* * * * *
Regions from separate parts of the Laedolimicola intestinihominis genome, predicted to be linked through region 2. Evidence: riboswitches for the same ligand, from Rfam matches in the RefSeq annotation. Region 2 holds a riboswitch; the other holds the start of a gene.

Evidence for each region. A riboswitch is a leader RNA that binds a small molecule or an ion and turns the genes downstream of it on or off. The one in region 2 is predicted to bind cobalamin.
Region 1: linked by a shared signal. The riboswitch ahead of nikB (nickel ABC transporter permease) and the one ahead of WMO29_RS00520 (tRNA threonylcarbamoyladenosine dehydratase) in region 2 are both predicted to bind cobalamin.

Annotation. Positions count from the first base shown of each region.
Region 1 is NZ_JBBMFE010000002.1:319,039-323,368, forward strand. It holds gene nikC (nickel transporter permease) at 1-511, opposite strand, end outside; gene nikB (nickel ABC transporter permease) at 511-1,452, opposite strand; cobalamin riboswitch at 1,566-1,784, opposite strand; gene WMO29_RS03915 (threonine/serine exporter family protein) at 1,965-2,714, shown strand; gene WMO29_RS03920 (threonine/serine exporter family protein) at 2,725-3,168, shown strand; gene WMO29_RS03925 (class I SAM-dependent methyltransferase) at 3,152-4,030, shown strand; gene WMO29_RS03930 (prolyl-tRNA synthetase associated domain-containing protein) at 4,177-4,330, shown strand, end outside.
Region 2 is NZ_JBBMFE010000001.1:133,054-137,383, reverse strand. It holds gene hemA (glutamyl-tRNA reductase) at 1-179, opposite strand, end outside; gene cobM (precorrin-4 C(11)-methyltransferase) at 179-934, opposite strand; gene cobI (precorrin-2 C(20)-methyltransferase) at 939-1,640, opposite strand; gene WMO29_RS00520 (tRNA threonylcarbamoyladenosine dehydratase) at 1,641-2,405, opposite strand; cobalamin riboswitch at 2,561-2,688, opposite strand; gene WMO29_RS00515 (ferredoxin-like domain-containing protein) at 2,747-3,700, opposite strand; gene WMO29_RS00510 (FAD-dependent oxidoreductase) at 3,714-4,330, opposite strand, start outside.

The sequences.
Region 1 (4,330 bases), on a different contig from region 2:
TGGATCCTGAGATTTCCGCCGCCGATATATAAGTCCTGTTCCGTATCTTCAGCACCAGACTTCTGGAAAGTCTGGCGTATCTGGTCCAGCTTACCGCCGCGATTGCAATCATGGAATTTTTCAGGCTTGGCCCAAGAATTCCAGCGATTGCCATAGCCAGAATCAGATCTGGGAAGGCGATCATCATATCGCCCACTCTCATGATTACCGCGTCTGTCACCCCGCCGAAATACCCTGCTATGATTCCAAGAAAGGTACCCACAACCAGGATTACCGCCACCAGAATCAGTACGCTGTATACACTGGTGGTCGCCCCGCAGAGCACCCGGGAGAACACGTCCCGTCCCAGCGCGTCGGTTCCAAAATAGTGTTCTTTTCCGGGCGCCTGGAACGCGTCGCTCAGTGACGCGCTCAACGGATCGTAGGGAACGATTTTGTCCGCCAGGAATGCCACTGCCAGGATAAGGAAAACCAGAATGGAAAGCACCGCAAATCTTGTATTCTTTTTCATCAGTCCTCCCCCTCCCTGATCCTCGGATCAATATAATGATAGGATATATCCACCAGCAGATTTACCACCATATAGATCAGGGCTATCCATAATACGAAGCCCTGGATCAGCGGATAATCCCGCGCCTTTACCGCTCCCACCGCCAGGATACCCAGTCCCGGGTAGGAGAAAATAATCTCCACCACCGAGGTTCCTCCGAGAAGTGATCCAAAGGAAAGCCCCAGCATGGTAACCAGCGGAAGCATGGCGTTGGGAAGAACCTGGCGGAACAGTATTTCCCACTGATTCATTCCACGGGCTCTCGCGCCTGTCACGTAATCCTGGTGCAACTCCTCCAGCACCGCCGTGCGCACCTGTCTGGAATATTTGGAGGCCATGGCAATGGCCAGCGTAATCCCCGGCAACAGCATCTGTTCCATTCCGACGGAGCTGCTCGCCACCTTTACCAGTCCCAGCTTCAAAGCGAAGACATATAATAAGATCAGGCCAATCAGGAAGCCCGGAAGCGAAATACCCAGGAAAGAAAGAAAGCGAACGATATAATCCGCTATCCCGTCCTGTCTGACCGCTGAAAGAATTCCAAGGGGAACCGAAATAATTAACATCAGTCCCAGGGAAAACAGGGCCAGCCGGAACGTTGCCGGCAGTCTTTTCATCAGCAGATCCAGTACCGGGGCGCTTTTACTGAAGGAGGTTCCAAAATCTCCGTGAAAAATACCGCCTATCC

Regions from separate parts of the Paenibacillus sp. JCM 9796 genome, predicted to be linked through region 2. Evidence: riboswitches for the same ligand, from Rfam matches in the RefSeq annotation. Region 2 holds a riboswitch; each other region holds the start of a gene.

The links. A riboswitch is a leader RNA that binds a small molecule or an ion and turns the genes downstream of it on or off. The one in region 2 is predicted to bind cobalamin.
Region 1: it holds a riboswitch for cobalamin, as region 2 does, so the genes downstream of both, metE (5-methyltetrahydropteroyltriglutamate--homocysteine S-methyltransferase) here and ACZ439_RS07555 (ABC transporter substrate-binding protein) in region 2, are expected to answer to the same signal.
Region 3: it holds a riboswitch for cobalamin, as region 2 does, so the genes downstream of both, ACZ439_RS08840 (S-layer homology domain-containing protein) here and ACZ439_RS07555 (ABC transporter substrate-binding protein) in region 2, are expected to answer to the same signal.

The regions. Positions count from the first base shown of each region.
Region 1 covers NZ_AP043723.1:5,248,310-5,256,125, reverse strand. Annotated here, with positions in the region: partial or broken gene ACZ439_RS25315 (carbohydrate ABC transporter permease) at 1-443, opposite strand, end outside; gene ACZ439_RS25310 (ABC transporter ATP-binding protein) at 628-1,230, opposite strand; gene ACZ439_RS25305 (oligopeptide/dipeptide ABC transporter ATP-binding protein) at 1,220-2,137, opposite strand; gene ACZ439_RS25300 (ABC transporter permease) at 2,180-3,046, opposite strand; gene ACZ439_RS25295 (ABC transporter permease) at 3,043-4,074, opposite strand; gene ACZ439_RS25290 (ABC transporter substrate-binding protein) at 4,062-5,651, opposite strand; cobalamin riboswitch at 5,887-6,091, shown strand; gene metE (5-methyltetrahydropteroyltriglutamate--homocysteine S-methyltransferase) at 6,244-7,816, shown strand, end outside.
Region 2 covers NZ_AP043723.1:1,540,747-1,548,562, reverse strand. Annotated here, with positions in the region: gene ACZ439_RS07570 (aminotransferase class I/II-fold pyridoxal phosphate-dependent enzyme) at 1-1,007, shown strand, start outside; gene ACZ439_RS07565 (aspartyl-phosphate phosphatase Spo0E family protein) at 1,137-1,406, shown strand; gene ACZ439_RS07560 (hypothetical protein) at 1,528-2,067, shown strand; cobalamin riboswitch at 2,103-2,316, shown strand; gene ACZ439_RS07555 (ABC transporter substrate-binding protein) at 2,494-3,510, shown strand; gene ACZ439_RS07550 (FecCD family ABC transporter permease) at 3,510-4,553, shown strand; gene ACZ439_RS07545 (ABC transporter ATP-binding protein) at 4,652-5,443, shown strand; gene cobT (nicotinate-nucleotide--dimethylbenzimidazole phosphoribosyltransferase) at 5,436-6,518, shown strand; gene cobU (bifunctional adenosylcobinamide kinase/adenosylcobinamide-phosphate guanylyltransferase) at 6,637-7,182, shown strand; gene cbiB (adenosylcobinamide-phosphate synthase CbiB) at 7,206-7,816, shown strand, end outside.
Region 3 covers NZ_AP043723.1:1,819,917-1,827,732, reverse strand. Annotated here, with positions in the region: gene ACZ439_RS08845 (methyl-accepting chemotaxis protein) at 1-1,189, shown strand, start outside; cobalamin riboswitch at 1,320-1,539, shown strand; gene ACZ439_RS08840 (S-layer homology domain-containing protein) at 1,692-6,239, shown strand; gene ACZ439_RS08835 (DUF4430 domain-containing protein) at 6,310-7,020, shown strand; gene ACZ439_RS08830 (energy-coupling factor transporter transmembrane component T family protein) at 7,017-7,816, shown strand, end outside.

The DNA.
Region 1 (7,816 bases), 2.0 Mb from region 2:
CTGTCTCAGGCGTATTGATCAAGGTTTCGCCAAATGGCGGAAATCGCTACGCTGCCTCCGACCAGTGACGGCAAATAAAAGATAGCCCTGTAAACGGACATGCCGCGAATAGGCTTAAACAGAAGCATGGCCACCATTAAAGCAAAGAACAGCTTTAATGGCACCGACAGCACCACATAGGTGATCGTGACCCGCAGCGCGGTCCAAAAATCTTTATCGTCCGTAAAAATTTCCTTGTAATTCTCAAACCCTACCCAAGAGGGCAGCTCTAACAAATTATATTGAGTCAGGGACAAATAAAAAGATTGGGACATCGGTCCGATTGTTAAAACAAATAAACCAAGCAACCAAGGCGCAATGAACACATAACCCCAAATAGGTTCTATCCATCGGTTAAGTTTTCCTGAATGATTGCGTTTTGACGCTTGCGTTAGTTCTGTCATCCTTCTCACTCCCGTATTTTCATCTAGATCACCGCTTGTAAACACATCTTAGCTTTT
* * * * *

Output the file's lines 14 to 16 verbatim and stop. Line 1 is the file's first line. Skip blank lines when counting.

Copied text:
The regions. Positions count from the first base shown of each region.
Region 1 covers NZ_AP043723.1:5,248,310-5,256,125, reverse strand. Annotated here, with positions in the region: partial or broken gene ACZ439_RS25315 (carbohydrate ABC transporter permease) at 1-443, opposite strand, end outside; gene ACZ439_RS25310 (ABC transporter ATP-binding protein) at 628-1,230, opposite strand; gene ACZ439_RS25305 (oligopeptide/dipeptide ABC transporter ATP-binding protein) at 1,220-2,137, opposite strand; gene ACZ439_RS25300 (ABC transporter permease) at 2,180-3,046, opposite strand; gene ACZ439_RS25295 (ABC transporter permease) at 3,043-4,074, opposite strand; gene ACZ439_RS25290 (ABC transporter substrate-binding protein) at 4,062-5,651, opposite strand; cobalamin riboswitch at 5,887-6,091, shown strand; gene metE (5-methyltetrahydropteroyltriglutamate--homocysteine S-methyltransferase) at 6,244-7,816, shown strand, end outside.
Region 2 covers NZ_AP043723.1:1,540,747-1,548,562, reverse strand. Annotated here, with positions in the region: gene ACZ439_RS07570 (aminotransferase class I/II-fold pyridoxal phosphate-dependent enzyme) at 1-1,007, shown strand, start outside; gene ACZ439_RS07565 (aspartyl-phosphate phosphatase Spo0E family protein) at 1,137-1,406, shown strand; gene ACZ439_RS07560 (hypothetical protein) at 1,528-2,067, shown strand; cobalamin riboswitch at 2,103-2,316, shown strand; gene ACZ439_RS07555 (ABC transporter substrate-binding protein) at 2,494-3,510, shown strand; gene ACZ439_RS07550 (FecCD family ABC transporter permease) at 3,510-4,553, shown strand; gene ACZ439_RS07545 (ABC transporter ATP-binding protein) at 4,652-5,443, shown strand; gene cobT (nicotinate-nucleotide--dimethylbenzimidazole phosphoribosyltransferase) at 5,436-6,518, shown strand; gene cobU (bifunctional adenosylcobinamide kinase/adenosylcobinamide-phosphate guanylyltransferase) at 6,637-7,182, shown strand; gene cbiB (adenosylcobinamide-phosphate synthase CbiB) at 7,206-7,816, shown strand, end outside.